A twitter user had a devastating literary putdown of the president when he journeyed to California to assess the wildfires, which have claimed the lives of scores if not hundreds. Rather than empathize, Donald Trump once again chose to cast blame:
You gotta take care of the floors. You know the floors of the forest, very important… I was with the President of Finland… he called it a forest nation and they spent a lot of time on raking and cleaning and doing things and they don’t have any problem.
To which David Rothkpf responded,
Chance the Gardener
Chance, of course, is the protagonist of Jerzy Kosinski’s political satire Being There. I’ve compared Trump to Chance in the past (here’s the link), but Trump’s recent response cements the parallel.
Suddenly thrust into the real world when his employer and guardian dies, low IQ Chance can only apply gardening metaphors to the situations he encounters. Although there is no there there, people regard his gardening observations as profound analogies for the state of the economy and the country. These perceived analogies seem brilliant because they confirm them in their own opinions:
“In a garden,” he said, “growth has its season. There are spring and summer, but there are also fall and winter. And then spring and summer again. As long as the roots are not severed, all is well and all will be well.” He raised his eyes. Rand [his host] was looking at him, nodding. The President seemed quite pleased.
“I must admit, Mr. Gardiner,” the President said, “that what you’ve just said is one of the most refreshing and optimistic statements I’ve heard in a very, very long time.”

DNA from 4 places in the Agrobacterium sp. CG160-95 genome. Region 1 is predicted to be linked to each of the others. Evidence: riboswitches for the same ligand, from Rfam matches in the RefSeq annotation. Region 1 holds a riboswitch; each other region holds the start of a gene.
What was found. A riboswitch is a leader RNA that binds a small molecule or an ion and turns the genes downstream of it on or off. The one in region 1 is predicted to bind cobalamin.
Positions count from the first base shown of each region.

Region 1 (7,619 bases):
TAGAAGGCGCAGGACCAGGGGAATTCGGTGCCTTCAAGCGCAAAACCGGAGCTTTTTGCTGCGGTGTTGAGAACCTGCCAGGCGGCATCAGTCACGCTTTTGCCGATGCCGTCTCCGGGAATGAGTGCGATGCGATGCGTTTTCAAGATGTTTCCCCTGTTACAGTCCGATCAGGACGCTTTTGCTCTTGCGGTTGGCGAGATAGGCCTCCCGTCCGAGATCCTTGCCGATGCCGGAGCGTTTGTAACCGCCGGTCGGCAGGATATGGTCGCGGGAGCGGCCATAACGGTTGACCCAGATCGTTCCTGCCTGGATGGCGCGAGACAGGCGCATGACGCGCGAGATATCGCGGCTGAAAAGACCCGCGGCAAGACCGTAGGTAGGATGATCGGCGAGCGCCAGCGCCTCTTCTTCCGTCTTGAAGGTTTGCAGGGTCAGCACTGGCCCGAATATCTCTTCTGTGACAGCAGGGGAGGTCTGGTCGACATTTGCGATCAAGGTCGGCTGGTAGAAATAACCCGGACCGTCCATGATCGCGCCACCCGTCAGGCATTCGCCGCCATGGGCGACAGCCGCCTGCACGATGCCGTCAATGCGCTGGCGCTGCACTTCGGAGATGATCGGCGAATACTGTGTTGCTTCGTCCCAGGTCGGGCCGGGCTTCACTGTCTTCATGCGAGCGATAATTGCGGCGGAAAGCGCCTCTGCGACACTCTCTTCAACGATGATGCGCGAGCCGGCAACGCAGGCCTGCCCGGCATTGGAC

In other words, they see in Chance what they want to see and reward him for it. Which is pretty much how Trump got elected.
Chance has one other ability that helps him negotiate the world: he has spent so much time watching television (his only other activity) that he can channel the most effective response to questions:
Thinking that he ought to show a keen interest in what EE was saying, Chance resorted to repeating to her parts of her own sentences, a practice he had observed on TV. In this fashion he encouraged her to continue and elaborate. Each time Chance repeated EE’s words, she brightened and looked more confident. In fact, she became so at ease that she began to punctuate her speech by touching, now his shoulder, now his arm. Her words seemed to float inside his head; he observed her as if she were on television.
By the end of the novel, he’s on his way to becoming vice president.
Unlike Americans in the book, however, most Americans in real life—certainly most Californians—see Trump as an idiot playing at forest ranger. Then again, he didn’t go to California to address Californians.
For the record, Finland’s president said he didn’t tell Trump that Finland rakes its forest floors. In point of fact, Finland’s forest management is aided by something California lacks: plenty of rain.